The business secretary has ordered an investment firm backed by sanctioned Russian oligarchs to sell regional broadband provider Upp, citing national security concerns.
Grant Shapps ruled that the ownership of LetterOne, known as L1, was a national security risk.
Its investors include the sanctioned Russian businessman Mikhail Fridman.
The decision was made under the provisions of the National Security and Investment Act which came into force earlier this year ahead of the start of Russia’s war in Ukraine.
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It allows the government to scrutinize and potentially block acquisitions and investments in sensitive sectors.
Russian president Vladimir Putin’s war has resulted in a string of Western sanctions against Russian individuals, banks and strategic industries.
Just last month, Mr Shapps provoked anger in South Wales over his decision to force the Chinese owners of the Newport Wafer Fab microchip factory to sell a majority stake.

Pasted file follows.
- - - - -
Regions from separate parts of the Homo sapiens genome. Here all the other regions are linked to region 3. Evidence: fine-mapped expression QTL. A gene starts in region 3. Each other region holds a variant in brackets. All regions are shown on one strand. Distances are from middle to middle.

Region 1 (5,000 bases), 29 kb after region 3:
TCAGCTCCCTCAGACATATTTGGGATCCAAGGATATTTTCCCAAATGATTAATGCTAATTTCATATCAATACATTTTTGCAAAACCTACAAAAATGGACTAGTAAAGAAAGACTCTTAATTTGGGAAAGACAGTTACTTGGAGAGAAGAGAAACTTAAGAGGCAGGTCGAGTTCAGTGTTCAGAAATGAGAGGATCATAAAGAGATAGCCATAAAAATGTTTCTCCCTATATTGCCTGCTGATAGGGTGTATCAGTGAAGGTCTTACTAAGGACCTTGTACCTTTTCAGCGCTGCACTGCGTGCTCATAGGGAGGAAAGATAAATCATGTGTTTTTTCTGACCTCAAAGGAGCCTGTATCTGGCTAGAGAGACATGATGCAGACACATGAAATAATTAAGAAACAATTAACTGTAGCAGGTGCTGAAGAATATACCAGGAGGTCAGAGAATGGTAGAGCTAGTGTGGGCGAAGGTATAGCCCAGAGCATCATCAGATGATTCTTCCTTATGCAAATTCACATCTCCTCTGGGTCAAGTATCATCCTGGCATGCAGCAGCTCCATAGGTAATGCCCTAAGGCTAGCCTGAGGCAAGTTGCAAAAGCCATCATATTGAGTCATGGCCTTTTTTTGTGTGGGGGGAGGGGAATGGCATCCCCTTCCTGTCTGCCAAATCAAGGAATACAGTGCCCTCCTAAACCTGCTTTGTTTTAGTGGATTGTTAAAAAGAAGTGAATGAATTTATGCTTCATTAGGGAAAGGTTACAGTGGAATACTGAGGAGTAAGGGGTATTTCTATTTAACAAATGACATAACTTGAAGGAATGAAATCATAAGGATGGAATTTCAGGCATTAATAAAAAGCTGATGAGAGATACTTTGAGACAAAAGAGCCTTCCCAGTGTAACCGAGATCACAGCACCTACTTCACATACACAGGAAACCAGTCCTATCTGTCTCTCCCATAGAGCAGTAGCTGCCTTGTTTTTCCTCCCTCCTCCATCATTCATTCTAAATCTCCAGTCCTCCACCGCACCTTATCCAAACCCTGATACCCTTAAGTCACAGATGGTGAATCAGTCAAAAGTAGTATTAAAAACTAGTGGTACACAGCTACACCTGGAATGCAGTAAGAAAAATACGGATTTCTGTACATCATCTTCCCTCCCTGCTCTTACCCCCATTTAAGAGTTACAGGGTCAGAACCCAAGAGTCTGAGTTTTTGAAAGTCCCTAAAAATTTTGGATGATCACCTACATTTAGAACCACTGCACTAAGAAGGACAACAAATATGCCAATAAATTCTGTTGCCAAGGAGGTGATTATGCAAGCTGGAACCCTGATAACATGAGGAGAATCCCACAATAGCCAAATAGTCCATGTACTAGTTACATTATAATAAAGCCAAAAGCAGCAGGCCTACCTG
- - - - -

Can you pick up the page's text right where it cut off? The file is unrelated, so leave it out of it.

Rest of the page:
L1 was told it must sell 100% of Upp, which provides services across the East of England and East Midlands, within a specified period and by following a specified process.
The order also compels Up to complete a full security audit of its network ahead of the sale.
“We believe that L1 ownership of Upp is not a threat to national security in any way,” L1 said in response.
L1 is not sanctioned and has taken fast, decisive action to put in place strong measures to distance L1 from its sanctioned shareholders.
“They have no role in L1, no access to premises, infrastructure, people and funds or benefits of any description.”
It had bought Upp, previously known as Fiber Me Limited, in 2021.